Handing police officers a pay rise is under “active discussion” within government, the police minister has confirmed.
Nick Hurd told MPs today he wanted to make sure officers were “paid fairly for their work”.
Theresa May is under pressure from senior Tories, including Boris Johnson, to lift the 1% pay cap imposed on public sector workers.
Hurd told the Commons today: “We want to make sure that frontline public service workers, including the police, are paid fairly for their work, not least because of the contribution that they have made over the years to reducing the deficit that we inherited from the party opposite.
“How we do that, in a way that is sustainable and affordable, is under active discussion.”
Hurd was responding to Labour’s Louise Haigh, the newly appointed shadow policing minister, who pressed him on whether police officers deserved a “real terms pay cut” until 2020.
Downing Street today insisted there is no change in the government’s policy on the public sector pay cap.
“The position is exactly as it was set out last week, in that there are pay review bodies reporting,” the prime minister’s official spokesman said.
“We have responded to some, and we will respond to others in due course, as is normal later this year.”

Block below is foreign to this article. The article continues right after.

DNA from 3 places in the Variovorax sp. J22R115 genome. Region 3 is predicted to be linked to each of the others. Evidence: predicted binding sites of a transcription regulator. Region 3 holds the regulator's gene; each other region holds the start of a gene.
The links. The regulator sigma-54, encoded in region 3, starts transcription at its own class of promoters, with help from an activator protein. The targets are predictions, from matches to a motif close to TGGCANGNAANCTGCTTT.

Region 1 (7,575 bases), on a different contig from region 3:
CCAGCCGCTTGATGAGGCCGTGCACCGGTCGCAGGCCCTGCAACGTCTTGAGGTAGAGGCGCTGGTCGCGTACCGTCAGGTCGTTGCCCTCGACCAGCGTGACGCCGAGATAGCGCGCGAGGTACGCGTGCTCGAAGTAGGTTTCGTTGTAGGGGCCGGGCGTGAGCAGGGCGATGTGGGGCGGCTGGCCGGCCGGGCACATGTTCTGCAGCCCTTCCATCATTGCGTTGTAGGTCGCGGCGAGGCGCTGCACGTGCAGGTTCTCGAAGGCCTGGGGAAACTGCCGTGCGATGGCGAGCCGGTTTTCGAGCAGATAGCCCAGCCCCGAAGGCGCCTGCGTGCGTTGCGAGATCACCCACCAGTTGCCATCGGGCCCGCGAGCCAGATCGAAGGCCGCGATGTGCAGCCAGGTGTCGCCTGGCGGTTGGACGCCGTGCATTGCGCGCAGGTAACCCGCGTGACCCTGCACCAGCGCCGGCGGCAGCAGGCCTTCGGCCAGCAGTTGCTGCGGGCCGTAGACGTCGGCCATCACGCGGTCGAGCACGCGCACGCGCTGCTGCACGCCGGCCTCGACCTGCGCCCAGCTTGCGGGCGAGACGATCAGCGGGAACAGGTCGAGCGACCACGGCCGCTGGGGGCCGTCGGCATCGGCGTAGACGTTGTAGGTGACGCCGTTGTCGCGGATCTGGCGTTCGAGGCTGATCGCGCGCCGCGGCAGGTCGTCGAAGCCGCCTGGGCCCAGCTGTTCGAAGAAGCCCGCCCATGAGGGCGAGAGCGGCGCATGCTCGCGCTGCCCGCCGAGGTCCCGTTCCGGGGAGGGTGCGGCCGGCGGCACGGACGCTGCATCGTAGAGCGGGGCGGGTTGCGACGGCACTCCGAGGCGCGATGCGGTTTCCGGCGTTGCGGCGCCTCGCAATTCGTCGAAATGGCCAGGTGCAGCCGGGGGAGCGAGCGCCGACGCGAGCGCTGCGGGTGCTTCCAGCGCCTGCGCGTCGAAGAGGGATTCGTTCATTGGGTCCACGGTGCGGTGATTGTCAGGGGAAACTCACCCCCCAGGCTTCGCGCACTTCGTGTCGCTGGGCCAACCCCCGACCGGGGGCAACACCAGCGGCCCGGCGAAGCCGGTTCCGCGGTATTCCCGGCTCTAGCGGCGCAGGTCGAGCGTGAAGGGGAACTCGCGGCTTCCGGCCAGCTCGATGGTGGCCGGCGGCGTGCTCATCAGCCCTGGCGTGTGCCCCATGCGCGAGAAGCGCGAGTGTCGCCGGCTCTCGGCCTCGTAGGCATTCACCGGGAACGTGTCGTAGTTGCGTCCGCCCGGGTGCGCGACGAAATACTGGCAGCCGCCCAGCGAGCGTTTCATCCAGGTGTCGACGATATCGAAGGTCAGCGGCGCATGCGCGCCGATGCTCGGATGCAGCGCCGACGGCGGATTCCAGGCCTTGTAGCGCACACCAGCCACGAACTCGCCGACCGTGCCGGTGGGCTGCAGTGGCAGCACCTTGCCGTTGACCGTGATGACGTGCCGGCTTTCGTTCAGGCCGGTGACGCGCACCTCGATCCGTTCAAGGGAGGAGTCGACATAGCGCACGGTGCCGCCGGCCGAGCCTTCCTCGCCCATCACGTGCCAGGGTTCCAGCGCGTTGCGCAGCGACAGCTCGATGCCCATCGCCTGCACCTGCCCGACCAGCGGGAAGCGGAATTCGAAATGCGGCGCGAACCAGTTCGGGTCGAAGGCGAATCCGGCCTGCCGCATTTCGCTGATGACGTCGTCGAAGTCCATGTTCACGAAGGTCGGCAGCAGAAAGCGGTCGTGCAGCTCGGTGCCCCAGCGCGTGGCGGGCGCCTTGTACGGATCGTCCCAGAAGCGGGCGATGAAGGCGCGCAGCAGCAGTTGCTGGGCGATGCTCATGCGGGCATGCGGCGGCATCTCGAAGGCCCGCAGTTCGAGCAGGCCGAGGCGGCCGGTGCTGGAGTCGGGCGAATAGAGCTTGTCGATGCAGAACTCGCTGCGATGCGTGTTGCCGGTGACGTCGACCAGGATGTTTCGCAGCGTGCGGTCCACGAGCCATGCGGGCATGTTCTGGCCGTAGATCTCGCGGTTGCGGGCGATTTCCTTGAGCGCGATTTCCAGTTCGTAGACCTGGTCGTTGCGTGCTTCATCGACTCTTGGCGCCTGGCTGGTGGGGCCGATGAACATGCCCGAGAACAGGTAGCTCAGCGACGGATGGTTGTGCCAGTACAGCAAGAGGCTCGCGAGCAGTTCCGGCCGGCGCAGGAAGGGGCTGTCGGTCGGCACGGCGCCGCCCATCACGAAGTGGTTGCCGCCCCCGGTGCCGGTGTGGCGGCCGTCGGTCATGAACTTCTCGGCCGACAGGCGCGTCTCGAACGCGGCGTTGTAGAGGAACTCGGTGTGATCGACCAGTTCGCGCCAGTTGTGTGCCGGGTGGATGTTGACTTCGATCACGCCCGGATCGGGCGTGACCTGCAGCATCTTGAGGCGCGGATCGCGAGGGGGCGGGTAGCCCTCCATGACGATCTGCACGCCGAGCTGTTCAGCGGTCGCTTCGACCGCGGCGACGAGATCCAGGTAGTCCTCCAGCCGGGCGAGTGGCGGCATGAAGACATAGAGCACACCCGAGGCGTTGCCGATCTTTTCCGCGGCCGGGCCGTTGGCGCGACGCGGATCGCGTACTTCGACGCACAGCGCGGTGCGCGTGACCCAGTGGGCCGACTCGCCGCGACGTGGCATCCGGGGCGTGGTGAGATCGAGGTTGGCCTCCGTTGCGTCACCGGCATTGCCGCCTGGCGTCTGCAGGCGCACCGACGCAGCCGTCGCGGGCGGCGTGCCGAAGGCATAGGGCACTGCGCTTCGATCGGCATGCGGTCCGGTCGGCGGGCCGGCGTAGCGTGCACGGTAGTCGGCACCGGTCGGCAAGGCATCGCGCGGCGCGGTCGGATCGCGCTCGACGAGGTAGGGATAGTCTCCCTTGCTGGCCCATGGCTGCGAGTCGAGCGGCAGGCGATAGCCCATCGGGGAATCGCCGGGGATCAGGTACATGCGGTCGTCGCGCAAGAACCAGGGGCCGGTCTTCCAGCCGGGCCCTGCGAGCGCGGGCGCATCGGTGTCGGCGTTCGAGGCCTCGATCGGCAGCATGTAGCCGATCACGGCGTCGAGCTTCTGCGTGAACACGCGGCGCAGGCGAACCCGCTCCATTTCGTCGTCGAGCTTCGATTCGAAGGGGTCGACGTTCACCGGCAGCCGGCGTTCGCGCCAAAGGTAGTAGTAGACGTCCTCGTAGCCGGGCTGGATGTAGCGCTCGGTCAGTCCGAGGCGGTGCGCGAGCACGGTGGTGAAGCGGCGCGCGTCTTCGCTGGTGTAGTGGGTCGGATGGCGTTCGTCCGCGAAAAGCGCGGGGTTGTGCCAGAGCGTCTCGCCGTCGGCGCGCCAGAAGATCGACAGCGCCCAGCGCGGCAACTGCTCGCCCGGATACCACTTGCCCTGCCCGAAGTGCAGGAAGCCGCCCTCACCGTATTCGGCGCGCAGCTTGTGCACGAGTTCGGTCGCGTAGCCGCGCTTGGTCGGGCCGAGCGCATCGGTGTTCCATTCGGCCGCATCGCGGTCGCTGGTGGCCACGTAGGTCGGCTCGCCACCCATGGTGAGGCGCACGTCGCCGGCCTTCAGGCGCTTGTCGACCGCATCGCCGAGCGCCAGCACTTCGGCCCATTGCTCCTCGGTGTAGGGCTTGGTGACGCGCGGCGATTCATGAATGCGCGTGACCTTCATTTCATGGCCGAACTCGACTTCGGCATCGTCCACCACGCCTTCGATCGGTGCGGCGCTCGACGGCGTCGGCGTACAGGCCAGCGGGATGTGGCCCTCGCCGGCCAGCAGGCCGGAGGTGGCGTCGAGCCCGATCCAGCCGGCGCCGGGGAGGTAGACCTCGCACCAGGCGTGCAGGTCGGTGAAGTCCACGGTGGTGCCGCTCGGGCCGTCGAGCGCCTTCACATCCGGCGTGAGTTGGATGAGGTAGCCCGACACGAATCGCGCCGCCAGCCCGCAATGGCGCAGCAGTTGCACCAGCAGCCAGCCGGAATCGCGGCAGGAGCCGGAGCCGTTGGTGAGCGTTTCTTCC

Recommendations for 1% pay rises for 2017/18 for nurses, doctors, dentists and members of the armed forces have already been accepted by ministers.
But further recommendations are still to come from review bodies dealing with teachers, police, senior civil servants and prison officers, potentially allowing Philip Hammond to be more generous to these groups in his autumn Budget.
Former Tory chancellor Lord Lamont told BBC Radio 4′s Today programme this morning that austerity should not be eased.
“People are talking about austerity as though it were an issue of too many repeats on television or they had got tired of watching Poldark and wanted a better programme,” he said.
“This is not a choice. It is unavoidable that we have restraint on public spending.”
Former Conservative work and pensions secretary and leadership candidate Stephen Crabb today also told the BBC the party needed to be seen to be “on the side” of public sector workers.
“We can’t fight another general election campaign where the Conservatives are seen as the bogeymen when it comes to public sector workers,” he said.